Times Have Changed: Daylight savings’ future

Jaycee Hendrickson, Staff Writer

Daylight Saving Time is a bi-yearly change that nearly all Americans experience: enjoying the extra hour of sleep in November and feeling deprived when it’s one hour less in March. However, politicians and citizens alike have continually discussed the necessity of the practice and if there are any true benefits.

Introduced during the peak of World War I in 1916, DST was originally created to maximize resource use during daytime hours. Germany was the first country to officiate the time change, with the rest of the world soon following in pursuit as increased productivity stimulated national economies. It was formally adopted by the United States in 1918.

Despite the longtime practice, the U.S. Senate passed the Sunshine Protection Act of 2021 earlier this year, which is a motion to make Daylight Saving Time permanent for the United States. The bill is currently waiting for approval from the U.S. House of Representatives and then a final signature from President Joe Biden. If passed, all 50 states will participate and follow a cohesive year-round clock.

As the United States considers the Sunshine Protection Act, it is important to note both the positive and negative effects. The primary argument between keeping and removing DST is safety versus health benefits, each with strong support.

While the thought of eradicating DST may sound new to residents in California, it has been in practice for Hawaii and Arizona since 1967 and 1968 respectively, with very little issues and opposition.”

Pros: Longer daylight hours would reduce car accident rates and lower the risk of pedestrian fatalities, overall boosting safety within American communities. Businesses would see economic benefits with more hours to serve customers (honestly, shopping during the day is far more attractive than nighttime hours). Extending the day would also relieve the streets of petty crimes and robberies; as discovered by economists Jennifer Doleac and Nicholas Sanders, a rough 27% decrease in evening-time robberies occurs after spring forward.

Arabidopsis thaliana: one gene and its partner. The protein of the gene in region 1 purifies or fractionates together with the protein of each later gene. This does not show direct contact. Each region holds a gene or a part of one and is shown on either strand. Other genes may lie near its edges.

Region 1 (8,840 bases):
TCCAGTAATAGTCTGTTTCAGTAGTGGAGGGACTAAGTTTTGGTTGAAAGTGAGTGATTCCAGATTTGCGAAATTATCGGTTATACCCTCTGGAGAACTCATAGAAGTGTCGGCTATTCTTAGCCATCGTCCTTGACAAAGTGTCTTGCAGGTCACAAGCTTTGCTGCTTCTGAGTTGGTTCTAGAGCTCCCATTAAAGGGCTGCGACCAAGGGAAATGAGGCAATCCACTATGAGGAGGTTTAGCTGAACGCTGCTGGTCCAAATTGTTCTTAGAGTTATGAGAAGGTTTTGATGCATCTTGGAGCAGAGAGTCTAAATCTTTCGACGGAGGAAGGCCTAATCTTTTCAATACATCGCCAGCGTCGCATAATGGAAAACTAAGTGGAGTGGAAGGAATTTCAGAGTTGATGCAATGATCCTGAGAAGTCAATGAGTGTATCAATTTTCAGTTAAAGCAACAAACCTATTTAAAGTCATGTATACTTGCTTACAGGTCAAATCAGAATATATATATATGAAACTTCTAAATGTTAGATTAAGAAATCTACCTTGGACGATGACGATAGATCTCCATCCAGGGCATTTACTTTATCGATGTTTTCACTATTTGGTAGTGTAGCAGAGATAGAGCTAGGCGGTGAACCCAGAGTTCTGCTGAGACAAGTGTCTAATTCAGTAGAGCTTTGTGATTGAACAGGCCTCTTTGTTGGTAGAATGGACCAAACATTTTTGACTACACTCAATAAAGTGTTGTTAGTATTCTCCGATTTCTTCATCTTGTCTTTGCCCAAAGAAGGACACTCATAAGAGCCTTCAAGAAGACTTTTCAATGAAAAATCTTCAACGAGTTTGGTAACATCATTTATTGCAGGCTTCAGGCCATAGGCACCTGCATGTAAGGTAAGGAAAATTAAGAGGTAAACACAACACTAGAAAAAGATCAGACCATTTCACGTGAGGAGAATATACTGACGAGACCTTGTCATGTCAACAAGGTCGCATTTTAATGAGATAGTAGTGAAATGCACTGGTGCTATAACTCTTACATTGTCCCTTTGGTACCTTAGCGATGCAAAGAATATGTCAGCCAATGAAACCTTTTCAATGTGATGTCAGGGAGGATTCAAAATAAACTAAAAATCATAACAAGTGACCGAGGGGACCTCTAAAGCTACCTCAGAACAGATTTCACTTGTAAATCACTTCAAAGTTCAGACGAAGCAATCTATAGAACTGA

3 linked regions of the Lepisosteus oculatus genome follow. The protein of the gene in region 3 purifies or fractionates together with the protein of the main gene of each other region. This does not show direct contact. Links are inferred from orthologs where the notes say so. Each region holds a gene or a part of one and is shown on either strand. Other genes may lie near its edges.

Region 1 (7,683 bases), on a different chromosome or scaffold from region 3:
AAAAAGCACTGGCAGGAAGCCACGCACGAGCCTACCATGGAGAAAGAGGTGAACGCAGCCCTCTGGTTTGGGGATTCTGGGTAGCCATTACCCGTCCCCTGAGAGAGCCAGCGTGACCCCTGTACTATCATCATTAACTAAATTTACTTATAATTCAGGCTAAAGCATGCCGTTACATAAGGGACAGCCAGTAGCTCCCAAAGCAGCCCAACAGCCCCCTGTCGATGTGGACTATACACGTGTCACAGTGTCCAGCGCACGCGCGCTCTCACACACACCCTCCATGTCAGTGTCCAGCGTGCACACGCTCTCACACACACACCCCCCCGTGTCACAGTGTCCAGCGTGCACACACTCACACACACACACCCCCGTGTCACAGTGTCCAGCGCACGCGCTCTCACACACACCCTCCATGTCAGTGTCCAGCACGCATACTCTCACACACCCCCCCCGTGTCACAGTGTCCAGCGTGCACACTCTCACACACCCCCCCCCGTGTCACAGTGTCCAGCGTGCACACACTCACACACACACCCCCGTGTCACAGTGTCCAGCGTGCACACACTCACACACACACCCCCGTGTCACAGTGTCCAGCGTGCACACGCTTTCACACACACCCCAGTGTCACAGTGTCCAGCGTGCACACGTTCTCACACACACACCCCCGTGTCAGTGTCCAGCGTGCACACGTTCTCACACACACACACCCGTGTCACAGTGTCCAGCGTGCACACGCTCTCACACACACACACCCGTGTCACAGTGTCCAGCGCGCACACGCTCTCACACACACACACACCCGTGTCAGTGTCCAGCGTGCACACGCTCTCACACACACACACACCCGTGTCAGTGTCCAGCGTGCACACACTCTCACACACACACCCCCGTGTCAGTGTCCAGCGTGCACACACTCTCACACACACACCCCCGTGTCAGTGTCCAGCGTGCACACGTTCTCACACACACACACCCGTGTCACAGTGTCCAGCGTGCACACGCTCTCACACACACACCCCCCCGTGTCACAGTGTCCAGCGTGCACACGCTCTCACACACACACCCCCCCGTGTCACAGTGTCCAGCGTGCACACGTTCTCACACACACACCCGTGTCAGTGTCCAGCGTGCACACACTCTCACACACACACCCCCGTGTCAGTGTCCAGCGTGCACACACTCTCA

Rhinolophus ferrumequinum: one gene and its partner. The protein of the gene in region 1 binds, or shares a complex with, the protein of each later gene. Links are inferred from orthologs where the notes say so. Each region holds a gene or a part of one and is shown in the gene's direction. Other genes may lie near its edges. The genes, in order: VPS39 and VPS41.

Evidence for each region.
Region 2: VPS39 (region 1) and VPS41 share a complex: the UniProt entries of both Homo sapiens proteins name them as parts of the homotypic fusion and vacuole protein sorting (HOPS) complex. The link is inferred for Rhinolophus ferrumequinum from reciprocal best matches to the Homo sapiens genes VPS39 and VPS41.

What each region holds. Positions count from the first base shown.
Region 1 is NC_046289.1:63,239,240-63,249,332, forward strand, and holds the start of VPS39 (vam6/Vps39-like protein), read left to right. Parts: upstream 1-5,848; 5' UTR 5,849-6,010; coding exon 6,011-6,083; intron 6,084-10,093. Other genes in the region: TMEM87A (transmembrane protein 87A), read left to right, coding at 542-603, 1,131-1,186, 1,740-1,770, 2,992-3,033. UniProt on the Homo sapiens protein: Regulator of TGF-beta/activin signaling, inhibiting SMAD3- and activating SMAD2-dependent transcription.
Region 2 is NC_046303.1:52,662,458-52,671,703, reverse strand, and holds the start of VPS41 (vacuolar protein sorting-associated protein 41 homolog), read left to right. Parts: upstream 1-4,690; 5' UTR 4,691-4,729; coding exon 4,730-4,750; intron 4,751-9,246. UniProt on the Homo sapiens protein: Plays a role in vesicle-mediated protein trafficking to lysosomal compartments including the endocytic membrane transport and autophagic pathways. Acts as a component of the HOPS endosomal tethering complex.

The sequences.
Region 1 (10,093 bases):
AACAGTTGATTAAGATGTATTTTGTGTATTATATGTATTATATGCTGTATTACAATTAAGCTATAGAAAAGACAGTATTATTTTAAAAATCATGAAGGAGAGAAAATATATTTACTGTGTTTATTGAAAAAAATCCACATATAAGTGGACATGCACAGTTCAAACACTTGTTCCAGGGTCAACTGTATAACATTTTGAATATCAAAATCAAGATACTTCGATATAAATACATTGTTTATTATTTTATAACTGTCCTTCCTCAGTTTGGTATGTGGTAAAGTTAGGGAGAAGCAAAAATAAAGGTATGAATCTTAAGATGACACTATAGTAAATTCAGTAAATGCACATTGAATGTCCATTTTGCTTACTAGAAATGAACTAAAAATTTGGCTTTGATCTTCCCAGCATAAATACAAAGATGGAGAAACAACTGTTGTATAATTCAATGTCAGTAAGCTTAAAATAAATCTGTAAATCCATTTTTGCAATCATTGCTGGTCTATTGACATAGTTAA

Cons: One of the prominent refutations for adopting a year-long standard time comes from sleep experts, who argue that the DST is not compatible with a human’s innate circadian rhythm. Phyllis Zee, director of the Center for Circadian and Sleep Medicine at Northwestern University, found that our circadian system not only controls when we eat, exercise and work, but also has an effect on our blood pressure, heart rate and cortisol levels. Altering our natural pattern with a shift to later daylight hours is arguably detrimental to human health.

An interesting aspect to consider is whether these harmful effects would continue with the permanence of DST or if they would diminish as our bodies adjust to the time. While the thought of eradicating DST may sound new to residents in California, it has been in practice for Hawaii and Arizona since 1967 and 1968 respectively, with very little issues and opposition.

Between the success in these states and the wide range of benefits stretching from economic growth to legitimate safety hazards, the Sunshine Protection Act shapes up to be a well thought-out and necessary change for the United States. Honestly, who needs to spring forward when you can eliminate the stress of time change?